that Sir Thomas and Lady Bertram may hear you."

"I shall keep clear of you, Crawford, as long as I can,"
said Edmund; "for you would be more likely to disconcert me,
and I should be more sorry to see you trying at it than
almost any other man."

"Will he not feel this?" thought Fanny. "No, he can feel
nothing as he ought."

The party being now all united, and the chief talkers
attracting each other, she remained in tranquillity;
and as a whist-table was formed after tea--formed really
for the amusement of Dr. Grant, by his attentive wife,
though it was not to be supposed so--and Miss Crawford
took her harp, she had nothing to do but to listen;
and her tranquillity remained undisturbed the rest
of the evening, except when Mr. Crawford now and then
addressed to her a question or observation, which she
could not avoid answering. Miss Crawford was too much
vexed by what had passed to be in a humour for anything
but music. With that she soothed herself and amused
her friend.

The assurance of Edmund's being so soon to take orders,
coming upon her like a blow that had been suspended,
and still hoped uncertain and at a distance, was felt
with resentment and mortification. She was very angry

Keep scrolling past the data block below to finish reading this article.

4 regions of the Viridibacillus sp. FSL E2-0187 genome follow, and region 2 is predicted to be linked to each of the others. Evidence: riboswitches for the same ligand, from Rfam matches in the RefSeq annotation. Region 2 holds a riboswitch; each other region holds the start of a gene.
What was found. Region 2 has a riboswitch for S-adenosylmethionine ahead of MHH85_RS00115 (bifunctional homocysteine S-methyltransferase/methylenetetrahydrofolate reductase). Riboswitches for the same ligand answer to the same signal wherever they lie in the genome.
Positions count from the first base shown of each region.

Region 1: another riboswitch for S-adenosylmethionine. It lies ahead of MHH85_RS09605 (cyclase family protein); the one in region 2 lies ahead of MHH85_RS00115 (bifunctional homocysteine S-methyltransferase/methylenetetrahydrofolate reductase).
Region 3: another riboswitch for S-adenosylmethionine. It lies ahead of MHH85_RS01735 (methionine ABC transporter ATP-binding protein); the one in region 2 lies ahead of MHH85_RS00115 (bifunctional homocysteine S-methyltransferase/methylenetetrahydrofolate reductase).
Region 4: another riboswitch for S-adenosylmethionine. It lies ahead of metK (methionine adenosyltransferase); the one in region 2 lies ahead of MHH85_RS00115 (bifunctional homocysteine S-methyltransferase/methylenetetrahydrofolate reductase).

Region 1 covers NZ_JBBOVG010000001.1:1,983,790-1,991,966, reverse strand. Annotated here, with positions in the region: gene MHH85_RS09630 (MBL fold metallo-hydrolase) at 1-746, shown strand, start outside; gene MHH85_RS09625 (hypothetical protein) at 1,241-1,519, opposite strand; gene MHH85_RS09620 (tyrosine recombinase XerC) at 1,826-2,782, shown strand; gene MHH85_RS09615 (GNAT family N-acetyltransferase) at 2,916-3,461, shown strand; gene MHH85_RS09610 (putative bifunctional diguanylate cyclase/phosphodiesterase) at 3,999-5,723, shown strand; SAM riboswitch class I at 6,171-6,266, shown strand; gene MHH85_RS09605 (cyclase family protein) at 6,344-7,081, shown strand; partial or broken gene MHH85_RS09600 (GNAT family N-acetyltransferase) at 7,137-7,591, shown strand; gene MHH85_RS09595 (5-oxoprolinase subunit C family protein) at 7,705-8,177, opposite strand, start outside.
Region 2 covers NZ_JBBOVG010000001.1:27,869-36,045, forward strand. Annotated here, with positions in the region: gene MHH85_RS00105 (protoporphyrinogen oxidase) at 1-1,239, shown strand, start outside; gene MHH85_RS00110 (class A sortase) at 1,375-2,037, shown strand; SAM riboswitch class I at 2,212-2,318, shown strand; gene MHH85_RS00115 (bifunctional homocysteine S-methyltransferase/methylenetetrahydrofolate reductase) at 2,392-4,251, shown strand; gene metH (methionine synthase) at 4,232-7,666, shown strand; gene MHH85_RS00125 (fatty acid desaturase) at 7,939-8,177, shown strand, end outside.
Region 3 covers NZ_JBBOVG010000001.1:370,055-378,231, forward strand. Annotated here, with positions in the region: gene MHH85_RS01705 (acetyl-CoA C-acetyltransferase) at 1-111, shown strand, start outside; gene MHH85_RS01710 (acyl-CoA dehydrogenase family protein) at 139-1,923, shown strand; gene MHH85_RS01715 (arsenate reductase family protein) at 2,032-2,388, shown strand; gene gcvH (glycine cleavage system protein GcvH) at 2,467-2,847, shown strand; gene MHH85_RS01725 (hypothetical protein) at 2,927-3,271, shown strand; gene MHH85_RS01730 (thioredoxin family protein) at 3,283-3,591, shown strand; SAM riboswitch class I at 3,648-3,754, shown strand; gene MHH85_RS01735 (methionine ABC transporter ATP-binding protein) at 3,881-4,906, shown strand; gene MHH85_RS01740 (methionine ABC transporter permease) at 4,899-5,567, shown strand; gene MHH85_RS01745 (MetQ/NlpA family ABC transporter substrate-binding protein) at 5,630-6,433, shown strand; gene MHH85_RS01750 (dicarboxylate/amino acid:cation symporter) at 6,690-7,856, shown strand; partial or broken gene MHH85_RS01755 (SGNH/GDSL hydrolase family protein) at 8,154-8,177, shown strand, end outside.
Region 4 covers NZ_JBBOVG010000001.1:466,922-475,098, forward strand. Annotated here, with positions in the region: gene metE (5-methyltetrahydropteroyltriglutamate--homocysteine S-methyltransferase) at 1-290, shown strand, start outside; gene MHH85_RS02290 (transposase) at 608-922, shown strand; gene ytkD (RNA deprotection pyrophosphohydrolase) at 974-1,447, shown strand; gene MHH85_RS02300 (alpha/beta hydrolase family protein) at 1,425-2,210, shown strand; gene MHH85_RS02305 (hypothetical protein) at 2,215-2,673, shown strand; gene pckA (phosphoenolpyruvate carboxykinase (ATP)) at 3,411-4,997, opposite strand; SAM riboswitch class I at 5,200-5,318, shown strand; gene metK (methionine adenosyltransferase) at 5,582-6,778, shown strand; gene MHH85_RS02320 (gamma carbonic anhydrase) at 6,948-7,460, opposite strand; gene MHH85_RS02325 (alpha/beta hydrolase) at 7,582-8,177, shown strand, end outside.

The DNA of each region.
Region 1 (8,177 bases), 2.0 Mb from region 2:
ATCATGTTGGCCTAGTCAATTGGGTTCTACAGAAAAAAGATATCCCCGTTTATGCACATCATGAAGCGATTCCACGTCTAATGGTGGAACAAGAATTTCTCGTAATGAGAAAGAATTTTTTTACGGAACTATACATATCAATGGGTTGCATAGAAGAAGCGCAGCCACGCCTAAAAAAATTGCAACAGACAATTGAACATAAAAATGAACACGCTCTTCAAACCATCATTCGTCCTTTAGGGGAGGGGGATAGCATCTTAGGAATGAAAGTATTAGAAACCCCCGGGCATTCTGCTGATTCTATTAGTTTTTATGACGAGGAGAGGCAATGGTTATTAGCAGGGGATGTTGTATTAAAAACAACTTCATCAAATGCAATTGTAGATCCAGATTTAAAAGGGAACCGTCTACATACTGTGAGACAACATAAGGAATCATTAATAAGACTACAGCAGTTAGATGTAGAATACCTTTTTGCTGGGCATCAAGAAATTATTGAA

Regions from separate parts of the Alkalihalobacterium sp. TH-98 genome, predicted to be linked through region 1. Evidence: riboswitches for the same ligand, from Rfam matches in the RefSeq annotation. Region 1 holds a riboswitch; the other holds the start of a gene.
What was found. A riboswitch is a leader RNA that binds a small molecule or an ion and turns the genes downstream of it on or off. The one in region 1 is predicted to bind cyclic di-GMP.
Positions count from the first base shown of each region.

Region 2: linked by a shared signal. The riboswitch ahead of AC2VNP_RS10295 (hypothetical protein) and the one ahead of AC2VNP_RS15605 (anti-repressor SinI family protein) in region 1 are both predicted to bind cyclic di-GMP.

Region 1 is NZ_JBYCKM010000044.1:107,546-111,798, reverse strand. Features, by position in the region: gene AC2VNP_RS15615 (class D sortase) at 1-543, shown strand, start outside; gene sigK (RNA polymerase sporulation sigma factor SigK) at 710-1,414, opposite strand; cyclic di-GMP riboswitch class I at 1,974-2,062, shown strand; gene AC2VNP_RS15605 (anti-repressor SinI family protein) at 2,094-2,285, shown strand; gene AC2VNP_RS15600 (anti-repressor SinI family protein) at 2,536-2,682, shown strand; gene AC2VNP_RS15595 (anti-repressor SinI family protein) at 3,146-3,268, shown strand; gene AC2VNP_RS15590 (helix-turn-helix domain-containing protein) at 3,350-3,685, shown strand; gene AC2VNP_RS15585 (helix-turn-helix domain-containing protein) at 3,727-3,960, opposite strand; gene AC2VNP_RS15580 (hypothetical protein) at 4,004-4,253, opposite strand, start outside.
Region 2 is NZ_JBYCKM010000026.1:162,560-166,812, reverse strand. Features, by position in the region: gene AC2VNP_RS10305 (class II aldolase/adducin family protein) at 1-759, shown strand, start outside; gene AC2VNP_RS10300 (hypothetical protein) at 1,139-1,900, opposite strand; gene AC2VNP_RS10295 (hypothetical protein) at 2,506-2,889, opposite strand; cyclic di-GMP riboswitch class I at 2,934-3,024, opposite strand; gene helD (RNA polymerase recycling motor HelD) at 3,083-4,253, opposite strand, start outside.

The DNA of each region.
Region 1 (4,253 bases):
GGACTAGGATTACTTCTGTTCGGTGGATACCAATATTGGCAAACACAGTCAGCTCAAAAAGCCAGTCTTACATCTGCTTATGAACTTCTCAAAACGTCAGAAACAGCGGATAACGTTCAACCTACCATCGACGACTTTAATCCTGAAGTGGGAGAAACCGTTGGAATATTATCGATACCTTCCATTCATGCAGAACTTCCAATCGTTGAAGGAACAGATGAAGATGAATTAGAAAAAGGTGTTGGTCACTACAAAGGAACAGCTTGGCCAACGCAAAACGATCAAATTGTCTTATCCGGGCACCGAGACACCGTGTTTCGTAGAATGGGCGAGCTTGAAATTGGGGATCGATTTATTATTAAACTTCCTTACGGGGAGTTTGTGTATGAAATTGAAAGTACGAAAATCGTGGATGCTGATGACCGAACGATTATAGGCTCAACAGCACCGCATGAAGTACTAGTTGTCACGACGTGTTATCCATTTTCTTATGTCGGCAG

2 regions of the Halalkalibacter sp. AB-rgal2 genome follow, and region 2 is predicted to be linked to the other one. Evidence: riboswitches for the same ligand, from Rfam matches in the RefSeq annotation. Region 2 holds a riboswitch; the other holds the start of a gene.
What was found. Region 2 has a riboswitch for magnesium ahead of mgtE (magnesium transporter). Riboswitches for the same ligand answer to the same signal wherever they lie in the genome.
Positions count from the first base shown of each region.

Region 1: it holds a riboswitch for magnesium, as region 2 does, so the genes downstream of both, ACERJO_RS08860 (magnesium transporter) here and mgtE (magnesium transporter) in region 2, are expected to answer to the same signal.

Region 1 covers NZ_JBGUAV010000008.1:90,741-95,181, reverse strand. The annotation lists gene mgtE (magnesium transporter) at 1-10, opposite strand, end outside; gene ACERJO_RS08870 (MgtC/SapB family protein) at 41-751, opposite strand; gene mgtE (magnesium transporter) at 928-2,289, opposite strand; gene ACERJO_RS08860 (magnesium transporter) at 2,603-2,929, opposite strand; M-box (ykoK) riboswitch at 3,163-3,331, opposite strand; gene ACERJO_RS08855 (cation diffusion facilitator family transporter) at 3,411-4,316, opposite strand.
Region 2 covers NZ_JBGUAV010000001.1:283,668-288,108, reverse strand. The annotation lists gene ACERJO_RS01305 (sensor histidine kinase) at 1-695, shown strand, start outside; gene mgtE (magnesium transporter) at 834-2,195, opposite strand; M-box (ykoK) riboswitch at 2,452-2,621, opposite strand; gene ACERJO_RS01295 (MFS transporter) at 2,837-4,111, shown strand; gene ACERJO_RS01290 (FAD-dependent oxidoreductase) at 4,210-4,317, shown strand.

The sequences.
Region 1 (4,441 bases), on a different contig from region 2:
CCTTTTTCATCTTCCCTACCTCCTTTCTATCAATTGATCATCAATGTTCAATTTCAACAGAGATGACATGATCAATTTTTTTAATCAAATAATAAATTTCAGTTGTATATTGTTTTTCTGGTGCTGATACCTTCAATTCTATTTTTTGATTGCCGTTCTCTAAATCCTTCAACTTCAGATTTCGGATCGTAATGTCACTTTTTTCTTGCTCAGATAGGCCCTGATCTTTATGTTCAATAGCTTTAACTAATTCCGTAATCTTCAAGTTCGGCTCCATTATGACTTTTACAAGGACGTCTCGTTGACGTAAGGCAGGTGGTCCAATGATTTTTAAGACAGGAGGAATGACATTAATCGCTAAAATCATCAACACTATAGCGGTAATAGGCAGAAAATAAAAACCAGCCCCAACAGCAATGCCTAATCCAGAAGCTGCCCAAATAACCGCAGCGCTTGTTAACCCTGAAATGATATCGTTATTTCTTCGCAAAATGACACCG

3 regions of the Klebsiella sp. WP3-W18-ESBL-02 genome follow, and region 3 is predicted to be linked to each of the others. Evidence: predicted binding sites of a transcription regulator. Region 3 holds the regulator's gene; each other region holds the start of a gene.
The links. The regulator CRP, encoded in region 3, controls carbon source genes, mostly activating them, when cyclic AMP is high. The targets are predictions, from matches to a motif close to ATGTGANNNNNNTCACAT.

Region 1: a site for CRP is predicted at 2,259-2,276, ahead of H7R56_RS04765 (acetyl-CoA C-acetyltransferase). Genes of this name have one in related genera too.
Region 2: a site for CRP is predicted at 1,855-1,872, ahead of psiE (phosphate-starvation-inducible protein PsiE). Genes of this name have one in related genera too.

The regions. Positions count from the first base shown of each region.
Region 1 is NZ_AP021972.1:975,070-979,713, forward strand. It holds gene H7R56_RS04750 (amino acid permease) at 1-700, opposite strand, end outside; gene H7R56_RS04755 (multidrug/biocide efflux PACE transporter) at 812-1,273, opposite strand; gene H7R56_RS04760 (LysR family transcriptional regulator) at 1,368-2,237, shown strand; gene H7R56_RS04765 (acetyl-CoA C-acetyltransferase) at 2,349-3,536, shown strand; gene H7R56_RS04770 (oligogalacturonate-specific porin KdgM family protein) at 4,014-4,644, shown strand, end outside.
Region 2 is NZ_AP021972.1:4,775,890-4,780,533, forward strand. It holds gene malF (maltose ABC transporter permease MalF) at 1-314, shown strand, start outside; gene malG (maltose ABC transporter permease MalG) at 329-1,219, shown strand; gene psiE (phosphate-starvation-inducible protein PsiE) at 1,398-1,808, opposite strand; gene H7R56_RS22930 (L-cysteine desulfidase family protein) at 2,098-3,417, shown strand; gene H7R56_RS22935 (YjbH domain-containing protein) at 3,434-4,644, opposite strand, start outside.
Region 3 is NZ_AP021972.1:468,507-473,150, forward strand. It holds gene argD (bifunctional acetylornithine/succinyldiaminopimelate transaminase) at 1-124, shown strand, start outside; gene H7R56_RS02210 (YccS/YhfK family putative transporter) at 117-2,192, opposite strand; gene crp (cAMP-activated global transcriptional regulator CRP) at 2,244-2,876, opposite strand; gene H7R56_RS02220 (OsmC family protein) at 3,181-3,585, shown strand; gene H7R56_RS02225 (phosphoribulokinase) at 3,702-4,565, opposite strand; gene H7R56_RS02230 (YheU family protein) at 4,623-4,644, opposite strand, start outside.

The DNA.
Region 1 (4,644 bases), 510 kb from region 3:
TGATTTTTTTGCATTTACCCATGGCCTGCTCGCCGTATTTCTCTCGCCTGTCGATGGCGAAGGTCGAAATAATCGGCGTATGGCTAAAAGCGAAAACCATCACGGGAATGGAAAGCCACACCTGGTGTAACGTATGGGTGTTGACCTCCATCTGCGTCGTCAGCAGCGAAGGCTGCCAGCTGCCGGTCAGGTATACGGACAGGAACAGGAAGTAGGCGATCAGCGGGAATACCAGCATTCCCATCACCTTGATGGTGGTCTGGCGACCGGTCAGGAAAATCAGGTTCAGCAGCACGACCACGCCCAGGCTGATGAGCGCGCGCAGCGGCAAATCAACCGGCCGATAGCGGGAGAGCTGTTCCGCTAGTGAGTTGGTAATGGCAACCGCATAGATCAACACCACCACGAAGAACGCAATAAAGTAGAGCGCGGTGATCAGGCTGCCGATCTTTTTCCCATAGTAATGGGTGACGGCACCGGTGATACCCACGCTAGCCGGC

with him. She had thought her influence more.
She _had_ begun to think of him; she felt that she had,
with great regard, with almost decided intentions;
but she would now meet him with his own cool feelings.
It was plain that he could have no serious views, no true
attachment, by fixing himself in a situation which he must
know she would never stoop to. She would learn to match
him in his indifference. She would henceforth admit his
attentions without any idea beyond immediate amusement.
If _he_ could so command his affections, _hers_ should do her
no harm.

Mansfield Park by Jane Austen
General Fiction

Social life and customs - 19th century
Book Review:
“Mansfield Park” is the most condensed and complex novel ever written by Jane Austen, and is her first novel that was conceived, written, and published at her mature years. Even though it lacks in the playful ironic humor which is so characteristic of Austen’s other novels, it is the novel that most clearly shows another aspect of the writer